Usury Law and the Christian Right: Faith Based Political Power and the Geography of the American Payday Loan Regulation
Christopher Lewis Peterson
University of Utah - S.J. Quinney College of Law
California State University, Northridge
Catholic University Law Review, Vol. 57, p. 637, 2008
The culture war has become a national moniker describing a variety of policy debates between social conservatives and secular liberal Americans. Hotly contested battle grounds in this metaphorical war have included abortion policy, affirmative action, the right to bear arms, and gay marriage. Frequently these debates have divided secular Americans from people of faith. This article explores this cultural divide in the context of consumer financial services. In the past fifteen to twenty years America has witnessed a stunning transformation in financial services offered to lower and lower-middle classes. A new breed of fringe creditors charging prices far in excess of the old mafia loan sharking syndicates have spread throughout much of the country. The archetype of fringe creditors commonly referred to as payday lenders, charges average simple nominal annual interest rates of around 450 percent. This Article presents empirical research based on the largest, most comprehensive database of payday loan locations yet created. Payday lender locations are compared to an index measuring the political power of conservative Christian Americans in all fifty states. We conclude that there is a strong correlation between the density of payday lending industry and the political power of conservative Christians, suggesting that conservative Christians have become a prime demographic target of payday lenders. These findings are further discussed in light of Biblical injunctions against usury.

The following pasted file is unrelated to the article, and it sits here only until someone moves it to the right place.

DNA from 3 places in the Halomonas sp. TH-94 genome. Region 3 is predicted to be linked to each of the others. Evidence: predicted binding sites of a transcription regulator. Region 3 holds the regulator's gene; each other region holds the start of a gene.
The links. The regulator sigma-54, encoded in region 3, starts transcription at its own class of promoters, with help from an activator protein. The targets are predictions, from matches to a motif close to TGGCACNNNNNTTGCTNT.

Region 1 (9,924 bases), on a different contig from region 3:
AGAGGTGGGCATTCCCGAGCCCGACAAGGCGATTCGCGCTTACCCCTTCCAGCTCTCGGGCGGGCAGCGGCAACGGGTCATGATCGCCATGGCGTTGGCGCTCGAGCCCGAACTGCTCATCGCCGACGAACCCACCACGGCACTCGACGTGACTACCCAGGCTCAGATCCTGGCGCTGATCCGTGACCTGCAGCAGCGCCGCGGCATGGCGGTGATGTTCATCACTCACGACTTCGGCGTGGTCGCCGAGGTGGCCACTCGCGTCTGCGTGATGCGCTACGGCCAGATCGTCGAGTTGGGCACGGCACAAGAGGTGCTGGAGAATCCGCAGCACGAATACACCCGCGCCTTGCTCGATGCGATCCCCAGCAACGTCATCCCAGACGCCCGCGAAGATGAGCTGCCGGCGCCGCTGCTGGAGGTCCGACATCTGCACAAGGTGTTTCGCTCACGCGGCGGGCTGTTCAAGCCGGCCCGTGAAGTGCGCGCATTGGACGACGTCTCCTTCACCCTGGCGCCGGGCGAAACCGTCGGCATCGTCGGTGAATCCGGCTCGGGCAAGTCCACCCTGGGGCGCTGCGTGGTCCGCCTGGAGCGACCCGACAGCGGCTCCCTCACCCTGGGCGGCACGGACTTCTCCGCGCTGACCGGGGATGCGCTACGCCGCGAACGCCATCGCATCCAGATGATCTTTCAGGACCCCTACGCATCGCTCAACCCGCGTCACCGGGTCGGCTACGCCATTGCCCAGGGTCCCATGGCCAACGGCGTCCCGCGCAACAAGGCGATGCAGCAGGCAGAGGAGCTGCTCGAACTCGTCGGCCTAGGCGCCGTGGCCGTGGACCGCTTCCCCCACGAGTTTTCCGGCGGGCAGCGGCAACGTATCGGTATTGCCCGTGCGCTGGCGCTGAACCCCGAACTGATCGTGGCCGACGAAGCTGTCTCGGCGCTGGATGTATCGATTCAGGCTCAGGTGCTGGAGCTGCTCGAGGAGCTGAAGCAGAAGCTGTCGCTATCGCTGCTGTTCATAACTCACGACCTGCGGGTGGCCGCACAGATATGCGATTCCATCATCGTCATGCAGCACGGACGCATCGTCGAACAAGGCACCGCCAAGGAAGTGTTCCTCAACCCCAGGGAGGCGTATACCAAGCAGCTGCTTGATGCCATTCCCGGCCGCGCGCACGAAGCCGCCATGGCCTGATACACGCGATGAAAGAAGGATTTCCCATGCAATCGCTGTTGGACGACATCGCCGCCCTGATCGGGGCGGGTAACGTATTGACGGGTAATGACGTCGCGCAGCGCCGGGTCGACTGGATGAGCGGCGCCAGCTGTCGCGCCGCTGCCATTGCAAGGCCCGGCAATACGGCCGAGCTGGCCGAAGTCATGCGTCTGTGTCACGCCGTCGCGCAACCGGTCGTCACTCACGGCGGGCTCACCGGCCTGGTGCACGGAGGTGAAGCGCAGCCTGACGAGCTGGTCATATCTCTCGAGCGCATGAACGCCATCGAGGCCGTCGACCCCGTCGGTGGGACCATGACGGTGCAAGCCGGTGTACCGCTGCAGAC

Number of Pages in PDF File: 34
Keywords: usury, christian, christianity, conservative, bible, payday, loan, mafia, geography, interest, credit, loan, debt, predatory
JEL Classification: D18, D12, G18, G28, I30, I31
Date posted: February 11, 2008 ; Last revised: February 5, 2013
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